Manufactured on the 14nm fabrication process, the 13-inch MacBook Air's Broadwell CPU is a die shrink of Intel's 22nm Haswell chip. It means better battery life versus last year's MacBook Air models, although the gains aren't on the same scale as the switch from Ivy Bridge to Haswell. Still, battery life was staggering, clocking up more than 13 hours when looping a 1080p video over Wi-Fi.
- Cinebench R15 Single Core: 103cb cb; Multi Core: 255 cb
- Cinebench R15 OpenGL: 24.91fps
- Geek bench 3 Single Core: 2,873; Multi Core: 5,768
- Xbench (CPU and disk): 469.55
- NovaBench (Overall): 634; Graphics: 42
- Unigine Heaven 4.0 (Medium); FPS: 14.4; Overall: 438
- Blackmagic Disk Speed test: Write average: 612.4 Mbps; Read average: 1302.4 Mbps
- Battery, streaming 1080p video via Wi-Fi: 13 hours and 24 minutes
Broadwell brings performance gains too, even if they're nothing to shout about. The MacBook Air scored 5,768 on Geekbench 3's Multi Core CPU test, representing a 9% gain over the 13-inch Air from 2014. However, it proved 20% slower than the 2.7GHz Core i5 chip in the 13-inch MacBook Pro with Retina, which is to be expected considering that machine's faster clock speed.
Apple's claim that the 2015 Air's storage is twice as fast as the 2014 version stands up. The MacBook averaged write speeds of 612.4 Mbps, and average read speeds of 1,243 Mbps, which gives the MacBook Air MacBook Pro-level storage speeds for the first time.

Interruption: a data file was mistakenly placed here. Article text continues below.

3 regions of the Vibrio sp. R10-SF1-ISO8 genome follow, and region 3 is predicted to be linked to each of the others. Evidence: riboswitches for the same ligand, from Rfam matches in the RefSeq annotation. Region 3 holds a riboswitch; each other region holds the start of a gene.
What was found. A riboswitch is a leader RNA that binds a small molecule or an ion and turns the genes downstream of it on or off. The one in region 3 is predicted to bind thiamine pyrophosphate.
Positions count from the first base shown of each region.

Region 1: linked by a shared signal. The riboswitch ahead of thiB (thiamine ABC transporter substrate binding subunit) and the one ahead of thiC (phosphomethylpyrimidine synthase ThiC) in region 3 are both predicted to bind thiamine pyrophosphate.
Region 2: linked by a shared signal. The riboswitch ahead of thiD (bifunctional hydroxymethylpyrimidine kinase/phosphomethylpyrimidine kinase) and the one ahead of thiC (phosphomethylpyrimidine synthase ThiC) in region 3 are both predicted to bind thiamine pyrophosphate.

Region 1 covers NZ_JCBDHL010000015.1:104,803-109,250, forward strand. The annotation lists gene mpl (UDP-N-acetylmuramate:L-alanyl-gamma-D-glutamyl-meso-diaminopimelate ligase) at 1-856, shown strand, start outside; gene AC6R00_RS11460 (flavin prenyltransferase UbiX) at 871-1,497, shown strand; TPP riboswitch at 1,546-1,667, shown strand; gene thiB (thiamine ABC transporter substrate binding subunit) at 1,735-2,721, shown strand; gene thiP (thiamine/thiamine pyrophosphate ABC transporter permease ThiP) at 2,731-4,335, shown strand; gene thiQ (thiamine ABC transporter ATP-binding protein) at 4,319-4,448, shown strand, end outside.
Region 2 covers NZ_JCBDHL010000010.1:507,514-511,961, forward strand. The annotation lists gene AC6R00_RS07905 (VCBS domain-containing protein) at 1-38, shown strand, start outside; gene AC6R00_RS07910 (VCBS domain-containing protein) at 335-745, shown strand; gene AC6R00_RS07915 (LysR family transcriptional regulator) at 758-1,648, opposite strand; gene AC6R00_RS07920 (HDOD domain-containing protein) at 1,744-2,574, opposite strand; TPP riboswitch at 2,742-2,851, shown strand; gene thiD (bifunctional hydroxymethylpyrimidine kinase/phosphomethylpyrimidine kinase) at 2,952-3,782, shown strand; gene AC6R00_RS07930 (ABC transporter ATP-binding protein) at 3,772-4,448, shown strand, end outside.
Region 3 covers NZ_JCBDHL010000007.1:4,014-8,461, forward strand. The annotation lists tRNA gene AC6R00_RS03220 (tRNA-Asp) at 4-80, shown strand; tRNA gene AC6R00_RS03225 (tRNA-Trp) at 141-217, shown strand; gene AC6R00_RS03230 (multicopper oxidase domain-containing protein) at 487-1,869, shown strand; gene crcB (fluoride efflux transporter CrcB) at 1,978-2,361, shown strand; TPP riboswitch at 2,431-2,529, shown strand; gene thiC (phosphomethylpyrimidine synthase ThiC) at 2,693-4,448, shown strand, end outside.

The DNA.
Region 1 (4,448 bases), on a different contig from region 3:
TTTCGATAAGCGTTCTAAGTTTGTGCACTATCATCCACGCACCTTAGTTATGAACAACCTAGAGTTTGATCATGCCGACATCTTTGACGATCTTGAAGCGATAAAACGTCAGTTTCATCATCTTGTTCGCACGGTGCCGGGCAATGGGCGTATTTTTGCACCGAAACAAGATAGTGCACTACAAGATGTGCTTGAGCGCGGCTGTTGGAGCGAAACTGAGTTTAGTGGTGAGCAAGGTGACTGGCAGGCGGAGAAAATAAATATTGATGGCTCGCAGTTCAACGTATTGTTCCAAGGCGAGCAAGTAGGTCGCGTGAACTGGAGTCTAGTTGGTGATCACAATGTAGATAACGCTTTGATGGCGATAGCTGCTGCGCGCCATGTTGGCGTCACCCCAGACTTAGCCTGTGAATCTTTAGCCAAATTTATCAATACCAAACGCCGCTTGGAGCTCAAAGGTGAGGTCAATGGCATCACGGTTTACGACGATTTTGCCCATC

The MacBook Pro with Retina's Iris Graphics 6100 proved 38% faster than the MacBook Air's HD Graphics 6000 in Unigine Heaven 4.0's benchmark. That said, Intel's decision to allocate die space to graphics on the CPU has been paying off for some time, and the MacBook Air is capable of playing a wide selection of games on low-medium settings with the resolution dialled down - especially when installed on a Windows partition using Boot Camp.
The MacBook Air cranked out a smooth 60FPS played at 1440 x 900 with the graphics on medium, while Skyrim managed the high 50s played at the same res with the graphics on low. If your intention is to play games, you'll want to invest in a decent headset as the MacBook Air's speakers are tinny and unsatisfying. Apple managed to squeeze an impressive amount of low and mid-range tones into the 12-inch MacBook's speakers, but it's yet to use the same technology in the Air.
If the MacBook Air's consistency of design can grow stale over time, this reviewer is happy for the keyboard to remain unchanged. Its slightly convex keys are the best I've used yet on a computer, and that includes the new MacBook, Lenovo's ThinkPad notebooks and Logitech's well-regarded Mac keyboards. Even the MacBook Pro with Retina's keys, which are hardly uncomfortable, feel stiff in comparison. The keyboard is also backlit and easy to clean.
The MacBook Air's trackpad is just as impressive, providing a smooth gliding action that makes executing OS X's trackpad commands a breeze. It's just a shame that Apple didn't carry over the 13-inch MacBook Pro with Retina's Force Touch Trackpad – it's once again regular two-button clicking action for owners of Apple's slimmer machine.
Apple's decision to put a 480p camera in the 12-inch MacBook was a poor one, and thankfully it hasn't followed suited with the MacBook Air. At 720p it's up to the task of Skype and Google Hangout sessions, producing sufficiently clear and defined images.